7 This also was honestly and seriously believed by divers gentlemen of the Dunciad. J. Ralph, preface to Sawney; We are told it was the labour of six years, with the utmost assiduity and application: it is no great compliment to the author's sense to have employed so large a part of his life,' &c. So also Ward, preface to Durgen: The Dunciad, as the publisher very wisely confesses, cost the author six years' retirement from all the pleasures of life; though it is somewhat difficult to conceive, from either its bulk or beauty, that it could be so long in hatching,' &c. But the length of time and closeness of application were mentioned to prepossess the reader with a good opinion of it. They just as well understood what Scriblerus said of the poem.
he wholly retired himself from all the avocations and pleasures of the world to attend diligently to its correction and perfection; and six years more he intended to bestow upon it, as it should seem by this verse of Statius, which was cited at the head of his manuscript:
'Oh mihi bissenos multum vigilata per annos,
Hence also we learn the true title of the poem ; which, with the same certainty as we call that of Homer the Iliad, of Virgil the Eneid, of Camoëns the Lusiad, we may pronounce could have been, and can be, no other than
It is styled heroic, as being doubly so; not only with respect to its nature, which, according to the best rules of the ancients, and strictest ideas of the moderns, is critically such; but also with regard to the heroical disposition and high courage of the writer, who dared to stir up such a formidable, irritable, and implacable race of mortals.
There may arise some obscurity in chronology from the names in the poem, by the inevitable removal of some authors, and insertion of others in their nitches: for, whoever will consider the unity of the whole design, will be sensible that the poem was not made for these authors, but these authors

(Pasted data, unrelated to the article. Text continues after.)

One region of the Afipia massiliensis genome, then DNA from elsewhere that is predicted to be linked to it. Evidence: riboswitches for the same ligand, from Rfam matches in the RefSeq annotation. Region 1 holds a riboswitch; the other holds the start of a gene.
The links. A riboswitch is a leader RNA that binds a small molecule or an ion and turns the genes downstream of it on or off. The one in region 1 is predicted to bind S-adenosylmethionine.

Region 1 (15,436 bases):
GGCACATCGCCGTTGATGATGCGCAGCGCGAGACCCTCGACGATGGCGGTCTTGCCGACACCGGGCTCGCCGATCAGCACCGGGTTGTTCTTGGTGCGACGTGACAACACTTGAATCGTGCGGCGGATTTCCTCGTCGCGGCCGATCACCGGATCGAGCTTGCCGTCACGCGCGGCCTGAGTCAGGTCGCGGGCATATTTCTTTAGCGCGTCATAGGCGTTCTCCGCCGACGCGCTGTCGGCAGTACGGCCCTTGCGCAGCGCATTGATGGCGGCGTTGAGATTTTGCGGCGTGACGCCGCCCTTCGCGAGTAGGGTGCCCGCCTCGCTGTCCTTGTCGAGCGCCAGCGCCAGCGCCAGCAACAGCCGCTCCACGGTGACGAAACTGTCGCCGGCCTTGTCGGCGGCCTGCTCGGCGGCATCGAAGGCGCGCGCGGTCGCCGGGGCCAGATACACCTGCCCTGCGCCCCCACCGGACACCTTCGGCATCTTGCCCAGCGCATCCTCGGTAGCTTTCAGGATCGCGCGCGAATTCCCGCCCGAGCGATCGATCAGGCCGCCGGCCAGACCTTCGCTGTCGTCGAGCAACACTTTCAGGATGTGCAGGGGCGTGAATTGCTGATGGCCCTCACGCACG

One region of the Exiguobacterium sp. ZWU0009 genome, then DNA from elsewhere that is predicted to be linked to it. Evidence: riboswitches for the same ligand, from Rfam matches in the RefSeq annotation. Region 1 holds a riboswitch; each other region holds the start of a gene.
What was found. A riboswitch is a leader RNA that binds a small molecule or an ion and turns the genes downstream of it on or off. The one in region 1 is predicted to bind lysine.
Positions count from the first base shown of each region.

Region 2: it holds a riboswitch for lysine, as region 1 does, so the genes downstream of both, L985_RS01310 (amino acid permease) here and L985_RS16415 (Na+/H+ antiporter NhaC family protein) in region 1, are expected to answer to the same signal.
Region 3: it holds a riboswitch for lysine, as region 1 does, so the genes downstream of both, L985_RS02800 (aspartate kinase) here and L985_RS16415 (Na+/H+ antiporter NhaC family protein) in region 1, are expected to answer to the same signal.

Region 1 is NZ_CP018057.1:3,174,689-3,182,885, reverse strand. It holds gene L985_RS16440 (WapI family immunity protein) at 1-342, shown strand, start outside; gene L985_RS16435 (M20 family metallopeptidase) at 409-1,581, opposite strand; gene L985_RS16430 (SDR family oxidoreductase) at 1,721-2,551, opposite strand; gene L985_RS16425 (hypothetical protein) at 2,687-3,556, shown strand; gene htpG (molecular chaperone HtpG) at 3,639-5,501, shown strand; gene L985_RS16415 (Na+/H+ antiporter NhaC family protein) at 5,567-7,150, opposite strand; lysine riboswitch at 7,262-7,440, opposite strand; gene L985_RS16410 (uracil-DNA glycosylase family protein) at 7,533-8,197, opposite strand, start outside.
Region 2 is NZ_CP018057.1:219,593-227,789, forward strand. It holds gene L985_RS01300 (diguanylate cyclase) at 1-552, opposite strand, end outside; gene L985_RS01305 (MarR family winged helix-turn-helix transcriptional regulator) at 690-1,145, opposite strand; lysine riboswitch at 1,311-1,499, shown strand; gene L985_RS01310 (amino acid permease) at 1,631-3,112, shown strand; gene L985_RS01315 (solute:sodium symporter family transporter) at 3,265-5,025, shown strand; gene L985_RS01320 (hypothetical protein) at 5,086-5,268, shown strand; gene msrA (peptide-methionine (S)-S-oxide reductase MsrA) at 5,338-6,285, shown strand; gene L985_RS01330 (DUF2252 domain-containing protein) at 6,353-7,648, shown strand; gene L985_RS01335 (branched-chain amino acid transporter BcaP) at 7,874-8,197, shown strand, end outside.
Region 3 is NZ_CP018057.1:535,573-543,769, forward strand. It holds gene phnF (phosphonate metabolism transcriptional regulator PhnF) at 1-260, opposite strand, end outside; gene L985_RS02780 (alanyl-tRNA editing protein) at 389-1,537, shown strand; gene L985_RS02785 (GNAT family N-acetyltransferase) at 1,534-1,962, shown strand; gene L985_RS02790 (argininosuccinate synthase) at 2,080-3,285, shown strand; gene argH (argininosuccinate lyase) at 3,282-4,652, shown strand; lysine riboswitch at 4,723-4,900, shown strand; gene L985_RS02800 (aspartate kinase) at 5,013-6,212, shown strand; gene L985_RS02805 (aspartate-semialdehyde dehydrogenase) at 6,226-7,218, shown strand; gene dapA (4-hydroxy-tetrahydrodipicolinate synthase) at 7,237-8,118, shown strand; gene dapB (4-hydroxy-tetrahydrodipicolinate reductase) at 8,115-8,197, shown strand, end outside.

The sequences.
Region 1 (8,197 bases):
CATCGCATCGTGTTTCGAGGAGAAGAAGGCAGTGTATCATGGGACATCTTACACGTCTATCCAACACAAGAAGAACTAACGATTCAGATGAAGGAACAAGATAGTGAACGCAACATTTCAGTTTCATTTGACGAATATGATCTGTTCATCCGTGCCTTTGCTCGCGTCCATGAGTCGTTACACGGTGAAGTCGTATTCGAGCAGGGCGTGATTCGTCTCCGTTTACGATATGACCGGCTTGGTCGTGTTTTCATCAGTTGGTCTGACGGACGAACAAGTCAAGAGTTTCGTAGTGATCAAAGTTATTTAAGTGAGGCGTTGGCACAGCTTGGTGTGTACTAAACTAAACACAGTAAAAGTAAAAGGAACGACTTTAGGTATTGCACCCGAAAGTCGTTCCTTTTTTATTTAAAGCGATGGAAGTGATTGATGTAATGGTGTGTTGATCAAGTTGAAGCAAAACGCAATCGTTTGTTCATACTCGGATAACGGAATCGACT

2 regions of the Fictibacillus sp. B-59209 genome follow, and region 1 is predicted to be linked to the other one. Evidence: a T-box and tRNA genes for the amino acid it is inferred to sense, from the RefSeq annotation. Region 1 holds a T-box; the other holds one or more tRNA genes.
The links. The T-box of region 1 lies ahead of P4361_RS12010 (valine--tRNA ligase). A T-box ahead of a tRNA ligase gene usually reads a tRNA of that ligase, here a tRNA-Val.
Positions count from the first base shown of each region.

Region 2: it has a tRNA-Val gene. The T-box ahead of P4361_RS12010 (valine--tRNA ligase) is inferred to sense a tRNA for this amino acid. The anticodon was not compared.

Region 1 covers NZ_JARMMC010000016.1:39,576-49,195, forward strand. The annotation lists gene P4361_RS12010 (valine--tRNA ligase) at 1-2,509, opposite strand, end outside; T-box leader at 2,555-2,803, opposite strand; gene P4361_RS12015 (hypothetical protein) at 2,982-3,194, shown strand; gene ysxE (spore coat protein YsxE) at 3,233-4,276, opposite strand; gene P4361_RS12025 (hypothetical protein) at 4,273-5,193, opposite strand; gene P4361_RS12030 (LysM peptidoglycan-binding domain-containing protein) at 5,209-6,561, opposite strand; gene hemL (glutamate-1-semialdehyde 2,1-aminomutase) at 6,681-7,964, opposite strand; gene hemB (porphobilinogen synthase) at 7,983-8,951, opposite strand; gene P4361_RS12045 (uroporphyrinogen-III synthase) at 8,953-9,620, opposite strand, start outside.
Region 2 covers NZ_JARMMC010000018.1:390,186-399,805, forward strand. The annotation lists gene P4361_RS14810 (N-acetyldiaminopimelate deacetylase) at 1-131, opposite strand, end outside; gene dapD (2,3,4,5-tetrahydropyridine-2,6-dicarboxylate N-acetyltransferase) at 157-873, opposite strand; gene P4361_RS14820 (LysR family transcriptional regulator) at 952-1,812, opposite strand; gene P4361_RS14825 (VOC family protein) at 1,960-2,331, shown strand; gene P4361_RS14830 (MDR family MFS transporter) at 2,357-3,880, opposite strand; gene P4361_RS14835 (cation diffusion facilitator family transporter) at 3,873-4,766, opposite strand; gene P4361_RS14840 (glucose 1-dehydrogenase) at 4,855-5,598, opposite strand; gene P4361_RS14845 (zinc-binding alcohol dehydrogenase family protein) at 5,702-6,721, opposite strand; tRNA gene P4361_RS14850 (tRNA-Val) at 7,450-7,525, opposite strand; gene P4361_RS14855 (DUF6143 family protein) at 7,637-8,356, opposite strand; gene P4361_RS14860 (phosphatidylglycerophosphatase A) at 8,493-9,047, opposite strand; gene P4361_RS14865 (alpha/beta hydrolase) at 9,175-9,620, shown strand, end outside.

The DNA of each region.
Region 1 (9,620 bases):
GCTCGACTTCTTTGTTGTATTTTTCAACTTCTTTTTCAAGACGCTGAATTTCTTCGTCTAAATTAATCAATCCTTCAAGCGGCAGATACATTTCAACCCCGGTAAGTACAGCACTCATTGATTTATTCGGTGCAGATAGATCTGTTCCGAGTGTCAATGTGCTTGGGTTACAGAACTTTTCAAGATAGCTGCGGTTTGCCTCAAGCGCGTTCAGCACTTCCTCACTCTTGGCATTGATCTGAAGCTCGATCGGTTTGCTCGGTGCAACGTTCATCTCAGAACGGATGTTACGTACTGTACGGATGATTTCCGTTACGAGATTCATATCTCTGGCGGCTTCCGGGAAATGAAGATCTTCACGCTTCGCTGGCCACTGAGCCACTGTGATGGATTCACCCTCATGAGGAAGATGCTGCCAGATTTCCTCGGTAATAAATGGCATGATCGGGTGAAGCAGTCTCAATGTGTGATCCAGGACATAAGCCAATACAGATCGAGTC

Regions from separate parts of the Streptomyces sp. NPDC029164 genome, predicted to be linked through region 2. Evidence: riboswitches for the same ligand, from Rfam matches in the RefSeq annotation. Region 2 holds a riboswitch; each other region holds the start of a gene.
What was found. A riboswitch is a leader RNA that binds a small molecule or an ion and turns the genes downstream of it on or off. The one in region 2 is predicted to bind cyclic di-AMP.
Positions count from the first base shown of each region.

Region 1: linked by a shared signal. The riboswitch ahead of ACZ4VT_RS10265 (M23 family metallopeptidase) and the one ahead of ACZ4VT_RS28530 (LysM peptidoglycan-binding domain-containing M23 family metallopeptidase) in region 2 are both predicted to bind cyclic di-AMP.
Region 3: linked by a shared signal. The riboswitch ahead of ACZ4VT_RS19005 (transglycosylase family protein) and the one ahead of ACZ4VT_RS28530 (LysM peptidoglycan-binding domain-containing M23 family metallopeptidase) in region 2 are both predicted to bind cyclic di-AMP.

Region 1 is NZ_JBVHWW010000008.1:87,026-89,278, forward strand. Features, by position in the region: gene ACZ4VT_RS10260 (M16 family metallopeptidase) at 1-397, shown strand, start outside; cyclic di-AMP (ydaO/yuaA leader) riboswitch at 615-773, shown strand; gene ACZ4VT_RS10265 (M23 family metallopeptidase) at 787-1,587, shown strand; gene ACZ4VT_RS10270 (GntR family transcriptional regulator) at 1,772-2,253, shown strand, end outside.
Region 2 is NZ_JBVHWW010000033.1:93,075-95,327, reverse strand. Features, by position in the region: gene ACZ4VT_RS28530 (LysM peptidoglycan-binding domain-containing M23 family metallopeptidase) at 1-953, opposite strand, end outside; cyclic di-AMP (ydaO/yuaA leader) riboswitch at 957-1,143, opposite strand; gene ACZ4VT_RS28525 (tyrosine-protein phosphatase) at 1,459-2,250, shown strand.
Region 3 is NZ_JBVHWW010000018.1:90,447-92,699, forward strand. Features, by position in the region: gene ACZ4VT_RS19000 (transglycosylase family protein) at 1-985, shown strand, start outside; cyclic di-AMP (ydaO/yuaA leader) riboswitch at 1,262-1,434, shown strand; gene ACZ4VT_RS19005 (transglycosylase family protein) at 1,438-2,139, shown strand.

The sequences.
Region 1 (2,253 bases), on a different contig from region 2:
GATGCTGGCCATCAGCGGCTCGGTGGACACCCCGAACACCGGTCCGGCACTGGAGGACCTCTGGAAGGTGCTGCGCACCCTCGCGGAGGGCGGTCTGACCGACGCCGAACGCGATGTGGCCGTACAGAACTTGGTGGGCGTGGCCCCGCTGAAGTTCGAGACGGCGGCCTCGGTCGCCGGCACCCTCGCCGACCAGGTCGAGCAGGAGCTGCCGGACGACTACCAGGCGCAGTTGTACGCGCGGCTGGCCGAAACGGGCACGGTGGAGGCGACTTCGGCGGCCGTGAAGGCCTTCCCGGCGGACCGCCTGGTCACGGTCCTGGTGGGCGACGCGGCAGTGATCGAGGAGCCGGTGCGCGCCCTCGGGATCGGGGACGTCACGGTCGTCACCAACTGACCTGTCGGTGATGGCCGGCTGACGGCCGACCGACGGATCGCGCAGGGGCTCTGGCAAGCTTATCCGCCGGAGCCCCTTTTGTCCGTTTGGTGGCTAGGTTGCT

8 The prefacer to Curl's Key, p. 3, took this word to be really in Statius: By a quibble on the word Duncia, the Dunciad is formed.' Mr. Ward also follows him in the same
for the poem. I should judge that they were clapped in as they rose, fresh and fresh, and changed from day to day; in like manner as when the old boughs wither, we thrust new ones into a chimney.
I would not have the reader too much troubled or anxious, if he cannot decipher them; since, when he shall have found them out, he will probably know no more of the persons than before.
Yet we judged it better to preserve them as they are, than to change them for fictitious names; by which the satire would only be multiplied, and applied to many instead of one. Had the hero, for instance, been called Codrus, how many would have affirmed him to have been Mr. T., Mr. E., Sir R. B.? &c. but now all that unjust scandal is saved, by calling him by a name which, by good luck, happens to be that of a real person,